10 Biggest Dead Salary Cap Hits in NFL History

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FILE - Green Bay Packers' Aaron Rodgers looks up during the second half of an NFC divisional playoff NFL football game against the San Francisco 49ers, Jan. 22, 2022, in Green Bay, Wis. Rodgers is leaving behind his brilliant legacy in Green Bay and heading to the bright lights — and massive expectations — of the Big Apple. The New York Jets agreed on a deal Monday, April 24, 2023, to acquire the four-time NFL MVP from the Packers, according to a person with knowledge of the trade. The person spoke to The Associated Press on the condition of anonymity because the teams have not officially announced the deal. (AP Photo/Aaron Gash, File)
(AP Photo/Aaron Gash)
Andrew Doughty @DoughtyBetMGM May 29, 2023, 10:15 AM

In dealing Aaron Rodgers to the New York Jets, the Green Bay Packers triggered a dead cap hit of $40.313 million for 2023, the second-biggest single-year and total dead cap hit in NFL history.

Here are the 10 biggest dead cap hits in NFL history:

10. Peyton Manning – Colts

Dead Money: $19.3 million

In July 2011, Peyton Manning signed a five-year, $90-million contract that presumably ensured he’d finish his career with the Indianapolis Colts. He didn’t take another snap in a Colts uniform.

Manning missed the entire 2011 season and was released in March 2012 before a $28-million roster bonus was due. Even without the bonus, he was paid more than $26 million, largely thanks to a $20-million signing bonus from the five-year deal, for doing nothing in 2011.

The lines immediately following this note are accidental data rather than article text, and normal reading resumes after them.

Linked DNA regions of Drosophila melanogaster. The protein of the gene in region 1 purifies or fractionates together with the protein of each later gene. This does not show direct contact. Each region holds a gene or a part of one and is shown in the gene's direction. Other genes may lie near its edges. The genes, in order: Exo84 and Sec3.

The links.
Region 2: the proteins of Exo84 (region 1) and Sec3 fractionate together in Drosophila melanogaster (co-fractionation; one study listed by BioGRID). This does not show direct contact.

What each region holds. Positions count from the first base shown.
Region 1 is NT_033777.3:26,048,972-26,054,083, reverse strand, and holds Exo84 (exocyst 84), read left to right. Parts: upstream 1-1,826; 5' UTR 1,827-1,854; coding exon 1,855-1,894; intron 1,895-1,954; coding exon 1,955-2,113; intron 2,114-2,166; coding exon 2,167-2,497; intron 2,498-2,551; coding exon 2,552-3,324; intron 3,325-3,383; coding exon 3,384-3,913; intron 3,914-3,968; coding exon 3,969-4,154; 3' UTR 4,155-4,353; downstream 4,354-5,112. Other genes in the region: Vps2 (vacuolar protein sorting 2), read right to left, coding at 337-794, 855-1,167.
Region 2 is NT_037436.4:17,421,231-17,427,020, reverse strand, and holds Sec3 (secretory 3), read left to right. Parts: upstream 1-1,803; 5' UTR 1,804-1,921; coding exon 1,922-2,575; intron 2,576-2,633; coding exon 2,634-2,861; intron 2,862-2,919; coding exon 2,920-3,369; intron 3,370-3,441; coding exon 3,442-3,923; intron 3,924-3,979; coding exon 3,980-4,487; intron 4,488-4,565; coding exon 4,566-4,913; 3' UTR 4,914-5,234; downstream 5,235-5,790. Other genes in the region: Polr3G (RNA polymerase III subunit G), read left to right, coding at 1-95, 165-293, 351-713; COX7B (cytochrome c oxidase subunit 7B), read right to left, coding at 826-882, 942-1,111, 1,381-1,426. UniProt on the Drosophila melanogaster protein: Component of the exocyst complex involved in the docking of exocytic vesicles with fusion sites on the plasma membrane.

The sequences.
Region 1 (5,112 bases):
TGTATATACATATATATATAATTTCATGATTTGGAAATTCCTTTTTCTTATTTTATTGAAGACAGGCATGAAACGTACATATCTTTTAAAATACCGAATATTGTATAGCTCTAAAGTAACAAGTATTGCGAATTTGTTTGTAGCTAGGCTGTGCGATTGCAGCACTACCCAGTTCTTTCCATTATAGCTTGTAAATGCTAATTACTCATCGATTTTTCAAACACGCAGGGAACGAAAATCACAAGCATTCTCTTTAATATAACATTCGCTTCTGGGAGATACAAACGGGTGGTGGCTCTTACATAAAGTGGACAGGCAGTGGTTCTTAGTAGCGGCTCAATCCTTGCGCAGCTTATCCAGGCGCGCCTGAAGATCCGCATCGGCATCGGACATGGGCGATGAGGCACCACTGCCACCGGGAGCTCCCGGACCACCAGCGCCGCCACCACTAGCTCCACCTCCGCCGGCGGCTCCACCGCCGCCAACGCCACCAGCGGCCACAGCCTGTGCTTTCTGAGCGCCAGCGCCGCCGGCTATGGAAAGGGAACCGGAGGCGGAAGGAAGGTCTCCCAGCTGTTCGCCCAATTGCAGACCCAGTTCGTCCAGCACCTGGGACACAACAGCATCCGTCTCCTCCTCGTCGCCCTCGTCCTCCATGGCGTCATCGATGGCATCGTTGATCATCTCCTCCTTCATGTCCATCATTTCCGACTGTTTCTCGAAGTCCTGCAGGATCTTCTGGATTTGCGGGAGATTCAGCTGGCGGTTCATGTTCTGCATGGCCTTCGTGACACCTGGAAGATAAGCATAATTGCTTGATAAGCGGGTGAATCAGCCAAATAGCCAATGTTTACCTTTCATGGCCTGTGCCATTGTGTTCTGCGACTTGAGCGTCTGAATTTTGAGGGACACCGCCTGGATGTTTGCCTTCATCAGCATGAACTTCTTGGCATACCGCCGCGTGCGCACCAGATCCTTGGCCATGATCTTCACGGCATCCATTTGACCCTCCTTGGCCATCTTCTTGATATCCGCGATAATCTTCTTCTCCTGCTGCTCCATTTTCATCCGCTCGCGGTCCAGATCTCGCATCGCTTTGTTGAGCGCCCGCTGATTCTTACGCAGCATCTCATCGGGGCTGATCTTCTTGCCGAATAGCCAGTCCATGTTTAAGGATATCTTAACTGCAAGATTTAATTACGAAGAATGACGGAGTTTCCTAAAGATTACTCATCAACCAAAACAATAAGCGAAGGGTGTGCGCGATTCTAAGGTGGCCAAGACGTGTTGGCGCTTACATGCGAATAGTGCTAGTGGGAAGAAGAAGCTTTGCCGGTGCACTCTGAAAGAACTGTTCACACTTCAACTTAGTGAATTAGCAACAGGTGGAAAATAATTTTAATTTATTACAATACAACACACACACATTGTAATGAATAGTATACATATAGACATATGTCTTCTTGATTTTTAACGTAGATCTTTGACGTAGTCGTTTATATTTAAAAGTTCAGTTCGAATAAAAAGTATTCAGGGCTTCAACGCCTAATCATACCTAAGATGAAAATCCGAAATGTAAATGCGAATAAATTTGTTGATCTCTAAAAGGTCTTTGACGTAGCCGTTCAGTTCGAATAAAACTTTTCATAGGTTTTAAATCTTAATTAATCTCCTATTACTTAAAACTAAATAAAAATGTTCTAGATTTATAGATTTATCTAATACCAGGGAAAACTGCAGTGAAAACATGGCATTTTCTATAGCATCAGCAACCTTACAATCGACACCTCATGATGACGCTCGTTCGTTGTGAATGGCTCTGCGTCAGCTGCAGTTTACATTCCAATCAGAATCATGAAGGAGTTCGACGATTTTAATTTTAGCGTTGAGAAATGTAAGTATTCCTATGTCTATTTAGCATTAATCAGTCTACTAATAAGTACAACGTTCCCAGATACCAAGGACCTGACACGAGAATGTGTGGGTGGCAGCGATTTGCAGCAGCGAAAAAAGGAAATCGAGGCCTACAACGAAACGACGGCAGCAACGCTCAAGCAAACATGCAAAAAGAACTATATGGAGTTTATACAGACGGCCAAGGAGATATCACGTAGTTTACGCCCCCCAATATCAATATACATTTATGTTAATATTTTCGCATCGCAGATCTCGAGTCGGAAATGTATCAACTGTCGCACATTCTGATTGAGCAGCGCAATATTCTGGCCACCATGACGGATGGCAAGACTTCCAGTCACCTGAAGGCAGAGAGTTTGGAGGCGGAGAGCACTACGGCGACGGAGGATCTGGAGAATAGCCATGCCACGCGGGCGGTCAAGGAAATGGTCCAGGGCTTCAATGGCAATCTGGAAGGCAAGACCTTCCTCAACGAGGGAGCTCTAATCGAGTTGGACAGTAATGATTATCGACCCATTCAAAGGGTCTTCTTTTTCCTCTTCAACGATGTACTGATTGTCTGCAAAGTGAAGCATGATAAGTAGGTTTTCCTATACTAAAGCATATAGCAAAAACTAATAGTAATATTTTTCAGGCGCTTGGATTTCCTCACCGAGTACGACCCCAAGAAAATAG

9. Antonio Brown – Steelers

Dead Money: $21.1 million

On New Year’s Day 2019, NFL Network’s Ian Rapoport squashed rumors of Antonio Brown’s trade request with the Pittsburgh Steelers, citing, among other reasons, $21.1 million in dead cap money if Brown was traded, or released, prior to the 2019 season.

Two months later, Brown was traded to the Oakland Raiders for a third- and fifth-round pick in the 2019 draft. The move triggered the dead cap hit as part of a four-year, $68-million extension signed in 2017 that made him the highest-paid receiver in the NFL.

8. Brandin Cooks – Rams

Dead Money: $21.8 million

In 2018, the Los Angeles Rams liked Brandin Cooks so much they invested a first- and fifth-round pick (in a trade with the New England Patriots) and $50.5 million in guaranteed money in him. At the time, it was an aggressive investment to give Jared Goff a weapon. In hindsight, it was a reckless investment that gave Goff 122 receptions over two seasons.

After acquiring Cooks in April 2018, the Rams signed him to a five-year, $80-million extension in July 2018. It was one of the worst contract decisions in American sports history, one that left the Rams $21.8 million in dead money after trading Cooks to the Houston Texans in April 2020.

7. Jared Goff – Rams

Dead Money: $22.2 million

Just 10 months after the Cooks’ dead cap hit, the Rams took an almost identical hit when dealing Jared Goff and his four-year, $134-million deal to the Detroit Lions.

After exercising Goff’s fifth-year option earlier in the league year, the Rams signed Goff to the mega-deal in 2019 that included $110 million in guarantees. It was the most guaranteed money in NFL history and made him one of the 15 highest-paid athletes in the world for 2020.